on his duty of honour. In addition to all his necessities which we had already paid in accordance with the precedent for Wang’s official journey, the Wang took advantage of the opportunity and took his wife, his two sons and fiancées and two other common girls named Tsagaankhüü and Dolzin with him to Peking. Therefore, we were forced to pay for the expenditure of these idlers also. We paid 430 ounces of silver for the rent of 40 camels which were used for loading and riding, 50 horses costing 10 ounces each, which were only used for riding, and 1115.40 ounces of silver for provisions.49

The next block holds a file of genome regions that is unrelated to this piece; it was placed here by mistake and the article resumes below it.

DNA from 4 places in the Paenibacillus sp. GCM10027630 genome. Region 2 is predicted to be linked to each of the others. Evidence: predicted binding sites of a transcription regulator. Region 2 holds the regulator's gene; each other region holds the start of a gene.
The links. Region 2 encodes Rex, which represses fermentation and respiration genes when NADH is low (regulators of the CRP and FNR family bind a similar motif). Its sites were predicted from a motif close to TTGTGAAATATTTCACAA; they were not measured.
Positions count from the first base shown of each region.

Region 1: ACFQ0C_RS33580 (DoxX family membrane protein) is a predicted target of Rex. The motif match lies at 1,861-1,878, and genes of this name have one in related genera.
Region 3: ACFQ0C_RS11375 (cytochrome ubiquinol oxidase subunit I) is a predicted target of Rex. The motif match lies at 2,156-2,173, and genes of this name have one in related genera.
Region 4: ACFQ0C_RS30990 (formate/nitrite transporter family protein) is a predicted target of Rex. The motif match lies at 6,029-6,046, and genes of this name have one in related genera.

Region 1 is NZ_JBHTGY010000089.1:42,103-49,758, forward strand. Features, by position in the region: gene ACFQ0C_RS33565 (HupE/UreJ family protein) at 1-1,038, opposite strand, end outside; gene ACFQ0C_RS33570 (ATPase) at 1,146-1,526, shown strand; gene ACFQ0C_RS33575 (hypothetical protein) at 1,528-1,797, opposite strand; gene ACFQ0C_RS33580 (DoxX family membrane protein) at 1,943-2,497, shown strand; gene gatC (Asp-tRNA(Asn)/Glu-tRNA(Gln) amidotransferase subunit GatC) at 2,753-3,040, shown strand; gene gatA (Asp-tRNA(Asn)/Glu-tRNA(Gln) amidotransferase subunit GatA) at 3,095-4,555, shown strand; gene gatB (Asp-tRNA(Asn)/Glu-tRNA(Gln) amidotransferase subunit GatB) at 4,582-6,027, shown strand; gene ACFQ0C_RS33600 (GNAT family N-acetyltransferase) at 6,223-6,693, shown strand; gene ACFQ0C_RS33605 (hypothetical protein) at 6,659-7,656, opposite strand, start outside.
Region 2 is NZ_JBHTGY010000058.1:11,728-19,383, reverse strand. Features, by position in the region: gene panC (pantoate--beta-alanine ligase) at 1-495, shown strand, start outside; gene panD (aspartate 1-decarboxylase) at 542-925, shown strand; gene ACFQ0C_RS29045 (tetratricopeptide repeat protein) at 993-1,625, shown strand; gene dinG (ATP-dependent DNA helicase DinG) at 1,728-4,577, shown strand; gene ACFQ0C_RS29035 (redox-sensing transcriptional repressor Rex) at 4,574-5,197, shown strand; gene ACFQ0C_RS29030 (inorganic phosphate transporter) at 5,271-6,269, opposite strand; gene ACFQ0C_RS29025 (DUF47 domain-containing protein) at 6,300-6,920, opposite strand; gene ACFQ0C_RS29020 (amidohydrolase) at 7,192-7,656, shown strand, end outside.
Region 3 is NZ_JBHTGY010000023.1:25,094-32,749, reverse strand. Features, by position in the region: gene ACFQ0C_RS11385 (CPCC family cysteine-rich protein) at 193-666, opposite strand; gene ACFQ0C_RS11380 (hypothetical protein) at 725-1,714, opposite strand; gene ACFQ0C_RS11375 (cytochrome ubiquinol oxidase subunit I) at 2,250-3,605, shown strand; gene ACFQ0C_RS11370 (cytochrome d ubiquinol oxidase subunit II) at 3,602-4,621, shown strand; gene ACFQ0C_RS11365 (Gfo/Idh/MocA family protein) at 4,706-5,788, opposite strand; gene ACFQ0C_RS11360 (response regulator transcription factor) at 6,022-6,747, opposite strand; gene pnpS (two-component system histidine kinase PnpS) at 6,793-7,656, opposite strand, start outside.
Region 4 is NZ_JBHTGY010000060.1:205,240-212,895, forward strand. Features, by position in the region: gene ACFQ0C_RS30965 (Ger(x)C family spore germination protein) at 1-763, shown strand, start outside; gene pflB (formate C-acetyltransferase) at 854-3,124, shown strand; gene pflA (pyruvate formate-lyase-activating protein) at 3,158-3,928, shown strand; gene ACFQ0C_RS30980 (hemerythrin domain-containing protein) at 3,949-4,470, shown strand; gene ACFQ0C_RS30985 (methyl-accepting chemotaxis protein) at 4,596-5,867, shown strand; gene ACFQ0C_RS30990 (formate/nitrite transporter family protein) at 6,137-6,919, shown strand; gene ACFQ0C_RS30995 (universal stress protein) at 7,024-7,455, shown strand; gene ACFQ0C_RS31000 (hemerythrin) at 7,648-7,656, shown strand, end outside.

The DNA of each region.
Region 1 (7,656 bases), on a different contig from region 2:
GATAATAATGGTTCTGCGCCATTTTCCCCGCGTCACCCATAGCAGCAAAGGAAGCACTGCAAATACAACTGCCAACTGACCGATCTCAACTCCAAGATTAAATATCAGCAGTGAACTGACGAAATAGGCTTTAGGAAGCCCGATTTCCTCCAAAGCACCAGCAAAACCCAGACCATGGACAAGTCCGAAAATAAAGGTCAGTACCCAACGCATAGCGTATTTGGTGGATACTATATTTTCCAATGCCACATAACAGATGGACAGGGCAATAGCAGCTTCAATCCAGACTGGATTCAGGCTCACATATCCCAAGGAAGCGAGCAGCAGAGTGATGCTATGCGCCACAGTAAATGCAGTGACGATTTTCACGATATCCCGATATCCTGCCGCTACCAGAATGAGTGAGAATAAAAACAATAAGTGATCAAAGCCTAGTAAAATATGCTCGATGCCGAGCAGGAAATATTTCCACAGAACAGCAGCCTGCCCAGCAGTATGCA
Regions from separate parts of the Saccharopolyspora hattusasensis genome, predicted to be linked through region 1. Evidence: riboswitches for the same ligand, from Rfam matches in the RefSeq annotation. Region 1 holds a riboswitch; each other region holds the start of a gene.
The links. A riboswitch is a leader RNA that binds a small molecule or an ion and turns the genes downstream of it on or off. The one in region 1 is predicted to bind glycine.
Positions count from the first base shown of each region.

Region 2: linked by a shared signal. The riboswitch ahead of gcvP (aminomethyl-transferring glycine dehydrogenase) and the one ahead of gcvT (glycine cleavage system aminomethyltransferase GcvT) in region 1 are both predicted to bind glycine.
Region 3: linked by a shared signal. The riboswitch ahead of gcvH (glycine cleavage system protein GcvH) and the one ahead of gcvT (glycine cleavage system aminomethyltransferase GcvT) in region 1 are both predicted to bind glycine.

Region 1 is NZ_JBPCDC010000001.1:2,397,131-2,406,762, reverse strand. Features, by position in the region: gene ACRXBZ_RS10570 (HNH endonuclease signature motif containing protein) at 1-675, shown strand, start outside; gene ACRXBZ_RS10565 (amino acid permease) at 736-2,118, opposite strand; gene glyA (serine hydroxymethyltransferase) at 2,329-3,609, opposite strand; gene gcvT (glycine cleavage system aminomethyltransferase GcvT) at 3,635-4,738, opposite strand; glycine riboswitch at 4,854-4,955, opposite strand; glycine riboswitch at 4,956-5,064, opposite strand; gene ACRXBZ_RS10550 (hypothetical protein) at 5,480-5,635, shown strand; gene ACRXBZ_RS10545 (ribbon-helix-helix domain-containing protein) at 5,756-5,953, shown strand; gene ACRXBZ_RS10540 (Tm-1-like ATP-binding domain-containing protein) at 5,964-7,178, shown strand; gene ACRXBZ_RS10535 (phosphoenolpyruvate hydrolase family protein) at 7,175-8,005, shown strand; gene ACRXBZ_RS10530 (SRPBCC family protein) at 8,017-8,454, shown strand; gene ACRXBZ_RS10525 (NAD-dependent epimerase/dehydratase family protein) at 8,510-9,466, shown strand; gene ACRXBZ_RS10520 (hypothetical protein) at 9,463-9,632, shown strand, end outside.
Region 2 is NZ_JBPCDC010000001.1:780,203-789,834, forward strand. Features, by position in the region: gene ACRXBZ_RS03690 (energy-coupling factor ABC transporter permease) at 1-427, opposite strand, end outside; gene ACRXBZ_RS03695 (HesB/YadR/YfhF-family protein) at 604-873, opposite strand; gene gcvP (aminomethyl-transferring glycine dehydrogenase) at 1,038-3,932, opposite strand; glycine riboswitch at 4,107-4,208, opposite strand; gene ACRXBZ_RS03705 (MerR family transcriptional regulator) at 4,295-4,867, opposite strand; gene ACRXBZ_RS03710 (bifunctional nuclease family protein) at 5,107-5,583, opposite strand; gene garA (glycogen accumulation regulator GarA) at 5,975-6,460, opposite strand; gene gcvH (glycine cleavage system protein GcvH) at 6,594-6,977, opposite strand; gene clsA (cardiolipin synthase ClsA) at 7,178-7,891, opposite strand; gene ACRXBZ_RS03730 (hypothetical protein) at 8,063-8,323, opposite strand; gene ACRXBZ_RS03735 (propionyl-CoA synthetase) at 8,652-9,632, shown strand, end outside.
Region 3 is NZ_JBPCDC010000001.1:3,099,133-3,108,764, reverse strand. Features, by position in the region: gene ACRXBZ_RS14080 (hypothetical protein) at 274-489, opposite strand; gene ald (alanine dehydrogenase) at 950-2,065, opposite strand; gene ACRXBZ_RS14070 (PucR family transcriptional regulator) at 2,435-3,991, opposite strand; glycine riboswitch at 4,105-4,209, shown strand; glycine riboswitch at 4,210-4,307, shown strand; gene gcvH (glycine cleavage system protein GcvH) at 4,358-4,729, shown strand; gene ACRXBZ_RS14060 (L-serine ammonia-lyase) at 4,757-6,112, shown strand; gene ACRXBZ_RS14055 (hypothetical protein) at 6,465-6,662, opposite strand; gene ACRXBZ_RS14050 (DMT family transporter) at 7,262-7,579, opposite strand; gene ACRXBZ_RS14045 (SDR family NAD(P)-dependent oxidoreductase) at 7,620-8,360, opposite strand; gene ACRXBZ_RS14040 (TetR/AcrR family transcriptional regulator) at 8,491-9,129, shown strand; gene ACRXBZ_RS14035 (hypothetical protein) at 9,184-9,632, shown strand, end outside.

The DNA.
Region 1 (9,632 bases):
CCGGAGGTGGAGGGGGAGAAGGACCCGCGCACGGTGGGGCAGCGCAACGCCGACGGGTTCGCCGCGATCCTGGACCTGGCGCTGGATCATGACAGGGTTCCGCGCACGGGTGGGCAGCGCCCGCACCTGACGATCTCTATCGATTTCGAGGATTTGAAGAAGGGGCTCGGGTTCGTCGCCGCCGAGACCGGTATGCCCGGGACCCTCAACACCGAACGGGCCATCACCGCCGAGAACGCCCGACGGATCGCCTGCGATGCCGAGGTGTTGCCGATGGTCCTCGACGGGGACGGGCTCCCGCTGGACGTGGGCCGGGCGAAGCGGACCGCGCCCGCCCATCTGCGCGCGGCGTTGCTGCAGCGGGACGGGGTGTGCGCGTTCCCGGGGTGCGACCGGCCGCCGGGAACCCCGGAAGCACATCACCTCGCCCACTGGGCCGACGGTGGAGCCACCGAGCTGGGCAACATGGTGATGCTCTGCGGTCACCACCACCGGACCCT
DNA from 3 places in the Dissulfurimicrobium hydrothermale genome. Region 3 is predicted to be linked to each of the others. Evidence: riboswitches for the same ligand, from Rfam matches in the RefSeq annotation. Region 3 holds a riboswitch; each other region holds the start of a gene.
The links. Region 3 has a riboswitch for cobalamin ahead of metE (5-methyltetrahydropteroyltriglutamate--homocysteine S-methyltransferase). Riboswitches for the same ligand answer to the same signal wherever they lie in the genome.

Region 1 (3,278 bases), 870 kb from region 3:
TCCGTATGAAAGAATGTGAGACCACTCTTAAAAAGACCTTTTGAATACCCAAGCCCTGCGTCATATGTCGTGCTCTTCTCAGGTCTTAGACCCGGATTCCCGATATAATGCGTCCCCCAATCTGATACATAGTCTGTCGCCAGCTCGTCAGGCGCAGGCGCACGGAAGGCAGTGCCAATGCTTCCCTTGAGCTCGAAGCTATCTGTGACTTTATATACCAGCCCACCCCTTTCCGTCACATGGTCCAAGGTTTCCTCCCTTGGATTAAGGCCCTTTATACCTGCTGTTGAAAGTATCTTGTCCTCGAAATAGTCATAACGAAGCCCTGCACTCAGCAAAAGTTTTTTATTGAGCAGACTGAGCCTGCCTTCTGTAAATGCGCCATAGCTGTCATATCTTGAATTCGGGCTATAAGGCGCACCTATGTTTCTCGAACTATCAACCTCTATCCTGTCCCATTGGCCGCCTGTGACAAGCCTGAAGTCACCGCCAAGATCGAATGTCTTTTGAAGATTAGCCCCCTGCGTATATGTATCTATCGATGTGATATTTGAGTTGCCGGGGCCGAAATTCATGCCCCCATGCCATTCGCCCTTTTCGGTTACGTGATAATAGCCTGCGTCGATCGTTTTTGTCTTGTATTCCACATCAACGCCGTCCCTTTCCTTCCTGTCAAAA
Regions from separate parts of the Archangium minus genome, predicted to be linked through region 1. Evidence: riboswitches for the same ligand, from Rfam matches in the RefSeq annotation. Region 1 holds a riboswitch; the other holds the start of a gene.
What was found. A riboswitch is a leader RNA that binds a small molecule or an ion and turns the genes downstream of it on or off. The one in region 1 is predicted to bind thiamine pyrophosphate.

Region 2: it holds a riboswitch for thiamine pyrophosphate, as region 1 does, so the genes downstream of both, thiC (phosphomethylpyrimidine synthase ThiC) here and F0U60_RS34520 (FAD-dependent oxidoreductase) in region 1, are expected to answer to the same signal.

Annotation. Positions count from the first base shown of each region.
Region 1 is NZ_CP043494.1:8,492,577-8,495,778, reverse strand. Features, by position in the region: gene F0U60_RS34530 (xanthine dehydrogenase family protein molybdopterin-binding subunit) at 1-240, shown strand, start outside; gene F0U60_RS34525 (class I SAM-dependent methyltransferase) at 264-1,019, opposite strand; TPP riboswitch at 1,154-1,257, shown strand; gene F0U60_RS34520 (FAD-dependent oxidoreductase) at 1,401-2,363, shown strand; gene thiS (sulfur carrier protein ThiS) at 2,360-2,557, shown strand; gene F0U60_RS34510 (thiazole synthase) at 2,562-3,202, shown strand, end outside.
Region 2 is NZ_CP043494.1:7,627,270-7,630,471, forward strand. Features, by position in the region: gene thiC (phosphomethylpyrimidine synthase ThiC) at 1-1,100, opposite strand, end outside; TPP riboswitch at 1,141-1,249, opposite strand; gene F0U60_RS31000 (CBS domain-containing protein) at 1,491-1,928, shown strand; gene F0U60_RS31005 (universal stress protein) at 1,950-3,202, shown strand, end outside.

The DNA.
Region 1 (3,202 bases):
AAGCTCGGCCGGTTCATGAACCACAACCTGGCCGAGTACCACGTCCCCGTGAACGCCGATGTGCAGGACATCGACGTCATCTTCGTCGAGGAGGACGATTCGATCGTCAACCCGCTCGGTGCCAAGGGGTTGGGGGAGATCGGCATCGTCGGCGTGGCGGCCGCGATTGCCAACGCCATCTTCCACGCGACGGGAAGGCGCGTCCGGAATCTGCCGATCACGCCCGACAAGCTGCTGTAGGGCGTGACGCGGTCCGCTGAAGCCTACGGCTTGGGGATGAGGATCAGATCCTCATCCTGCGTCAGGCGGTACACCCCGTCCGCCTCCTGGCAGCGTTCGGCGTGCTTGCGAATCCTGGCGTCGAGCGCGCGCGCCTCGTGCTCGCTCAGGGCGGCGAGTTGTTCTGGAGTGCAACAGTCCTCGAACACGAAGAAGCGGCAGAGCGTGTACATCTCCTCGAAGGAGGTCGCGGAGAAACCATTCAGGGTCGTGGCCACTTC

The grievance then goes on to say that the next year they were told to send supplies to Doloon Nuur since the Prince was returning, yet after a thousand-mile trip he was not there – and this happened two more times – costing huge sums of time and money.50 Then to top it all off, when the prince finally “left Wu-tai in the first month of the 20th year (1840) and arrived in the third month. At a relay station, when the Wang was on his way back from Wu-tai, he beat the Kiy-a Balcin and Sumun-u janggi Bayandelger cruelly with a whip and caused their death.”51 Such an episode no doubt seems to offer more fodder for the coming Marxist revolution than it does to an expansion of the category Mongol beyond the Chinggisid aristocracy. Yet, at the same time it was precisely within the multicultural and mercantile hurly-burly of pilgrimage to Wutai Shan that these issues were no doubt thrown into relief, since as is well-known, identity is forged in relation to the other. Thus at Wutai Shan the boundaries and nature of what it meant to be Mongol, must have been both challenged and reconceptualized.